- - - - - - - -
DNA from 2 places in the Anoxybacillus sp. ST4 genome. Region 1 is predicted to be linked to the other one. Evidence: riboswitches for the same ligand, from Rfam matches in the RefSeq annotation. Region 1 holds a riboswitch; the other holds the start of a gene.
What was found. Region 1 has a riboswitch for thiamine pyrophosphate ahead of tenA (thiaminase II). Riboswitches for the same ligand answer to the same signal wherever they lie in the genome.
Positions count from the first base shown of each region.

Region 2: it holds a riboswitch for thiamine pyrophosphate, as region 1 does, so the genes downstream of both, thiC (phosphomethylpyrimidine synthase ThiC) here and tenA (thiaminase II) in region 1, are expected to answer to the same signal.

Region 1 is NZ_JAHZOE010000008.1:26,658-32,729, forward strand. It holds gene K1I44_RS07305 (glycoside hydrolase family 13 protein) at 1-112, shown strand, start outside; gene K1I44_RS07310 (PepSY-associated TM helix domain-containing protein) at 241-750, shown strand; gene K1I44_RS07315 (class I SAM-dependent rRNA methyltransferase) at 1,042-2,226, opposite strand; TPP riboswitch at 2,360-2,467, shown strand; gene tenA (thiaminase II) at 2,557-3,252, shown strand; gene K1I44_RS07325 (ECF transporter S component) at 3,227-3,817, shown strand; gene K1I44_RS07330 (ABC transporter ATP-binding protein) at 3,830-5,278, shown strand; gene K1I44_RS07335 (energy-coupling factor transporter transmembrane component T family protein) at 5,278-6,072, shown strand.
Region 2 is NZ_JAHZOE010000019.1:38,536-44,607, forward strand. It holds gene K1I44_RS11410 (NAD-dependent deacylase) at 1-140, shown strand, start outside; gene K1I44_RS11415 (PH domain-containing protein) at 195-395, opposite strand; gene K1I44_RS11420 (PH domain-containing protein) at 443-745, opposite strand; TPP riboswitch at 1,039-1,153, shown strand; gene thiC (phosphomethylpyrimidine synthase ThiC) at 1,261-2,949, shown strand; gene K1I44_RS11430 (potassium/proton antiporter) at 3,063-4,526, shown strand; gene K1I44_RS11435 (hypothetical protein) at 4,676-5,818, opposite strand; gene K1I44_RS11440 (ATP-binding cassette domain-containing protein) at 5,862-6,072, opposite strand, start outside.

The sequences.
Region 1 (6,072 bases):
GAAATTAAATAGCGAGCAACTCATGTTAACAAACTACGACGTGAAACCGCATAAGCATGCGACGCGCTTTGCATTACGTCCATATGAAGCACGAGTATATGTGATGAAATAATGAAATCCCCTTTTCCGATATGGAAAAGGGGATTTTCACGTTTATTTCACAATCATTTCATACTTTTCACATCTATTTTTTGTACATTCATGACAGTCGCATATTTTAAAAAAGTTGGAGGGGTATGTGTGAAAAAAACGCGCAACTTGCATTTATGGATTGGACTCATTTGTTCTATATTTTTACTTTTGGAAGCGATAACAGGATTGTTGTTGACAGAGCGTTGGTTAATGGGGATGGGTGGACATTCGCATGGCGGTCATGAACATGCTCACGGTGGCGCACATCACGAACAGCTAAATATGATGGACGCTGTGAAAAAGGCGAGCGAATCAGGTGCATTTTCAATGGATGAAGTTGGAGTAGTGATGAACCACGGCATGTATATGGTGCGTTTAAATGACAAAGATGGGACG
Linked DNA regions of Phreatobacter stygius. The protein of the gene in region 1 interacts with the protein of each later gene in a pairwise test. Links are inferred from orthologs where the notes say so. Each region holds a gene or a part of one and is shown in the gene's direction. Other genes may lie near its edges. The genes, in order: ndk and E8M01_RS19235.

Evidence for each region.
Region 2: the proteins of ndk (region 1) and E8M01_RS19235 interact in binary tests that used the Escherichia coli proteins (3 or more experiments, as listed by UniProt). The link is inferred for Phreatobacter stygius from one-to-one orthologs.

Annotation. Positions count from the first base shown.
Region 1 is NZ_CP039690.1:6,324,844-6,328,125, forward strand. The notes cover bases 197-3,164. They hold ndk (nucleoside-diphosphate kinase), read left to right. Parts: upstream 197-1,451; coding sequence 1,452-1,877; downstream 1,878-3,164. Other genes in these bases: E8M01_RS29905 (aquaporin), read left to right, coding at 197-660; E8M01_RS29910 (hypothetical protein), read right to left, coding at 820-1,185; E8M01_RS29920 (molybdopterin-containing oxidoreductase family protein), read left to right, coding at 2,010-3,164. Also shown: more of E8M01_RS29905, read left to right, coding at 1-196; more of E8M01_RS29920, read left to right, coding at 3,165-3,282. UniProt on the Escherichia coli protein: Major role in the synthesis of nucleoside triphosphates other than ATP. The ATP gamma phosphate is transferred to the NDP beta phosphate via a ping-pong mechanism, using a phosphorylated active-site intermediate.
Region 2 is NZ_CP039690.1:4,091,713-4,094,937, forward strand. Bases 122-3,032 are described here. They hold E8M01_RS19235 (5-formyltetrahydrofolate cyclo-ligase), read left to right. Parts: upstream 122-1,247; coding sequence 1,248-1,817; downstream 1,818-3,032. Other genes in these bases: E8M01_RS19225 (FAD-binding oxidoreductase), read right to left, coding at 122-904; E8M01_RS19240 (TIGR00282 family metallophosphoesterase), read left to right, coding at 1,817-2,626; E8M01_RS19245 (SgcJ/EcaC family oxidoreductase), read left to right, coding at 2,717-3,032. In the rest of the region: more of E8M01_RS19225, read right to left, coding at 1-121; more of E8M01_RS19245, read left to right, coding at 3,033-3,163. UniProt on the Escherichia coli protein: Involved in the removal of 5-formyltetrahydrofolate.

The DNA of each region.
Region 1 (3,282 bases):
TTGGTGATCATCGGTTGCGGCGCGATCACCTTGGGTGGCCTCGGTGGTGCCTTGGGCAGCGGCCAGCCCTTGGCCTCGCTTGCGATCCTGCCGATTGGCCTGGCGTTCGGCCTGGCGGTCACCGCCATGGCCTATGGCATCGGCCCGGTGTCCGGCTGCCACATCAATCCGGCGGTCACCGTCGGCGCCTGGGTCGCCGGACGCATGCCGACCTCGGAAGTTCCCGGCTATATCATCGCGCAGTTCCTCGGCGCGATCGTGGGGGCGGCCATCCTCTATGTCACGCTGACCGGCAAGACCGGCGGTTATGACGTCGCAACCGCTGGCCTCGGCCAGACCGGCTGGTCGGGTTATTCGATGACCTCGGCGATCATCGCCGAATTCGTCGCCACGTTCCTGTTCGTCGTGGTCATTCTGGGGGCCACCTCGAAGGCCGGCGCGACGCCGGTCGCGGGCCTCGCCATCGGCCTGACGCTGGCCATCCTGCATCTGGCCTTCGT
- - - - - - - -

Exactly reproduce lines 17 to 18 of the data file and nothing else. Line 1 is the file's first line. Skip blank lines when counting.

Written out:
Region 1 (3,282 bases):
TTGGTGATCATCGGTTGCGGCGCGATCACCTTGGGTGGCCTCGGTGGTGCCTTGGGCAGCGGCCAGCCCTTGGCCTCGCTTGCGATCCTGCCGATTGGCCTGGCGTTCGGCCTGGCGGTCACCGCCATGGCCTATGGCATCGGCCCGGTGTCCGGCTGCCACATCAATCCGGCGGTCACCGTCGGCGCCTGGGTCGCCGGACGCATGCCGACCTCGGAAGTTCCCGGCTATATCATCGCGCAGTTCCTCGGCGCGATCGTGGGGGCGGCCATCCTCTATGTCACGCTGACCGGCAAGACCGGCGGTTATGACGTCGCAACCGCTGGCCTCGGCCAGACCGGCTGGTCGGGTTATTCGATGACCTCGGCGATCATCGCCGAATTCGTCGCCACGTTCCTGTTCGTCGTGGTCATTCTGGGGGCCACCTCGAAGGCCGGCGCGACGCCGGTCGCGGGCCTCGCCATCGGCCTGACGCTGGCCATCCTGCATCTGGCCTTCGT